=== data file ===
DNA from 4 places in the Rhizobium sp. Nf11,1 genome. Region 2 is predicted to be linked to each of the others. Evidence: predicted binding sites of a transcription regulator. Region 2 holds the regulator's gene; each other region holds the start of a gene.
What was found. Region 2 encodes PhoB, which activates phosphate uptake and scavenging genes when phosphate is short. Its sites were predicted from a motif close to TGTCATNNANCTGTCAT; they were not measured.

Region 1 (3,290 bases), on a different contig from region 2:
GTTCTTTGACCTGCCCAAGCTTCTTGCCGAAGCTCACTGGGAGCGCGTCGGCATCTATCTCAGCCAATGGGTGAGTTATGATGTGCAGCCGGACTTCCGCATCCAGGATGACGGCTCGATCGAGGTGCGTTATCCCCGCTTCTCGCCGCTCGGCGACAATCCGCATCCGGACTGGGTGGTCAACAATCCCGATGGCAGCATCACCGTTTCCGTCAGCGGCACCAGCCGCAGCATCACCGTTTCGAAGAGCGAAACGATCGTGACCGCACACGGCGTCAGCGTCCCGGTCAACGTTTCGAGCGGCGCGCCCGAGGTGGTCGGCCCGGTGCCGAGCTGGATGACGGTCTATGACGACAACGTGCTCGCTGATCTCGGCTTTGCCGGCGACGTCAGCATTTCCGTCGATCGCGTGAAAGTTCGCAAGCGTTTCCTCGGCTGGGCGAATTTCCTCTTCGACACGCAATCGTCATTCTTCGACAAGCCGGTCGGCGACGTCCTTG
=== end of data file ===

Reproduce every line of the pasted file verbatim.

DNA from 4 places in the Rhizobium sp. Nf11,1 genome. Region 2 is predicted to be linked to each of the others. Evidence: predicted binding sites of a transcription regulator. Region 2 holds the regulator's gene; each other region holds the start of a gene.
What was found. Region 2 encodes PhoB, which activates phosphate uptake and scavenging genes when phosphate is short. Its sites were predicted from a motif close to TGTCATNNANCTGTCAT; they were not measured.

Region 1 (3,290 bases), on a different contig from region 2:
GTTCTTTGACCTGCCCAAGCTTCTTGCCGAAGCTCACTGGGAGCGCGTCGGCATCTATCTCAGCCAATGGGTGAGTTATGATGTGCAGCCGGACTTCCGCATCCAGGATGACGGCTCGATCGAGGTGCGTTATCCCCGCTTCTCGCCGCTCGGCGACAATCCGCATCCGGACTGGGTGGTCAACAATCCCGATGGCAGCATCACCGTTTCCGTCAGCGGCACCAGCCGCAGCATCACCGTTTCGAAGAGCGAAACGATCGTGACCGCACACGGCGTCAGCGTCCCGGTCAACGTTTCGAGCGGCGCGCCCGAGGTGGTCGGCCCGGTGCCGAGCTGGATGACGGTCTATGACGACAACGTGCTCGCTGATCTCGGCTTTGCCGGCGACGTCAGCATTTCCGTCGATCGCGTGAAAGTTCGCAAGCGTTTCCTCGGCTGGGCGAATTTCCTCTTCGACACGCAATCGTCATTCTTCGACAAGCCGGTCGGCGACGTCCTTG